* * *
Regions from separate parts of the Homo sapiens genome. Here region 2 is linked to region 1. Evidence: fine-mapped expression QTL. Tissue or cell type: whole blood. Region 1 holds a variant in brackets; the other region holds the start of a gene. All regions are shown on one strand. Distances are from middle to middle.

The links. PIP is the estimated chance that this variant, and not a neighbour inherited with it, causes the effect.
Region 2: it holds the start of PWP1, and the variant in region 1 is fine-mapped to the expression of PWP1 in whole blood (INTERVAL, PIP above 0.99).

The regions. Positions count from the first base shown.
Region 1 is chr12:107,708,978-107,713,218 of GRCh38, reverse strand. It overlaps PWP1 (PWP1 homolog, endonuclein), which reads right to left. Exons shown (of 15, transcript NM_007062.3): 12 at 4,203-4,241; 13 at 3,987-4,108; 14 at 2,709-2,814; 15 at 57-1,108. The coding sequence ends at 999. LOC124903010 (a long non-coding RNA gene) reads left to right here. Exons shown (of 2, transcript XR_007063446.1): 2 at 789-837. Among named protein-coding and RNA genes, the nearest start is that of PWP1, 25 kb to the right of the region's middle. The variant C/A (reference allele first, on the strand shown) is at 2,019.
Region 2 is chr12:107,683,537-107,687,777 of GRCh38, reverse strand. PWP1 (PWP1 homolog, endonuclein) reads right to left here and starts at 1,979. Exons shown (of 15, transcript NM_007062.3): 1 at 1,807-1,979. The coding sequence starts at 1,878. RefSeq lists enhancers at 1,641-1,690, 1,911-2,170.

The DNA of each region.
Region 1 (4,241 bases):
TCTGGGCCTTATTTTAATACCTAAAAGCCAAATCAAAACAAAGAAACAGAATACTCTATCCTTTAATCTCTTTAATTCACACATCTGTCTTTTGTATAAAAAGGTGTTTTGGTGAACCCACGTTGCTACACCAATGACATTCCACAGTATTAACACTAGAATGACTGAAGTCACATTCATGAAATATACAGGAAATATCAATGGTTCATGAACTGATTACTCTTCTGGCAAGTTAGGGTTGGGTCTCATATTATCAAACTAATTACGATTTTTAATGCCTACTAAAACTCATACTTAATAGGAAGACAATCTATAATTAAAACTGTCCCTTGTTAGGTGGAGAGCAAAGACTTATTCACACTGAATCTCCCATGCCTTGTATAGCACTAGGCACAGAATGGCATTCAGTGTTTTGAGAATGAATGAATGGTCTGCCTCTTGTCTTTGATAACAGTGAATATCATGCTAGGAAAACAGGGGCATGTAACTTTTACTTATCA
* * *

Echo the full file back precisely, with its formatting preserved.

Regions from separate parts of the Homo sapiens genome. Here region 2 is linked to region 1. Evidence: fine-mapped expression QTL. Tissue or cell type: whole blood. Region 1 holds a variant in brackets; the other region holds the start of a gene. All regions are shown on one strand. Distances are from middle to middle.

The links. PIP is the estimated chance that this variant, and not a neighbour inherited with it, causes the effect.
Region 2: it holds the start of PWP1, and the variant in region 1 is fine-mapped to the expression of PWP1 in whole blood (INTERVAL, PIP above 0.99).

The regions. Positions count from the first base shown.
Region 1 is chr12:107,708,978-107,713,218 of GRCh38, reverse strand. It overlaps PWP1 (PWP1 homolog, endonuclein), which reads right to left. Exons shown (of 15, transcript NM_007062.3): 12 at 4,203-4,241; 13 at 3,987-4,108; 14 at 2,709-2,814; 15 at 57-1,108. The coding sequence ends at 999. LOC124903010 (a long non-coding RNA gene) reads left to right here. Exons shown (of 2, transcript XR_007063446.1): 2 at 789-837. Among named protein-coding and RNA genes, the nearest start is that of PWP1, 25 kb to the right of the region's middle. The variant C/A (reference allele first, on the strand shown) is at 2,019.
Region 2 is chr12:107,683,537-107,687,777 of GRCh38, reverse strand. PWP1 (PWP1 homolog, endonuclein) reads right to left here and starts at 1,979. Exons shown (of 15, transcript NM_007062.3): 1 at 1,807-1,979. The coding sequence starts at 1,878. RefSeq lists enhancers at 1,641-1,690, 1,911-2,170.

The DNA of each region.
Region 1 (4,241 bases):
TCTGGGCCTTATTTTAATACCTAAAAGCCAAATCAAAACAAAGAAACAGAATACTCTATCCTTTAATCTCTTTAATTCACACATCTGTCTTTTGTATAAAAAGGTGTTTTGGTGAACCCACGTTGCTACACCAATGACATTCCACAGTATTAACACTAGAATGACTGAAGTCACATTCATGAAATATACAGGAAATATCAATGGTTCATGAACTGATTACTCTTCTGGCAAGTTAGGGTTGGGTCTCATATTATCAAACTAATTACGATTTTTAATGCCTACTAAAACTCATACTTAATAGGAAGACAATCTATAATTAAAACTGTCCCTTGTTAGGTGGAGAGCAAAGACTTATTCACACTGAATCTCCCATGCCTTGTATAGCACTAGGCACAGAATGGCATTCAGTGTTTTGAGAATGAATGAATGGTCTGCCTCTTGTCTTTGATAACAGTGAATATCATGCTAGGAAAACAGGGGCATGTAACTTTTACTTATCA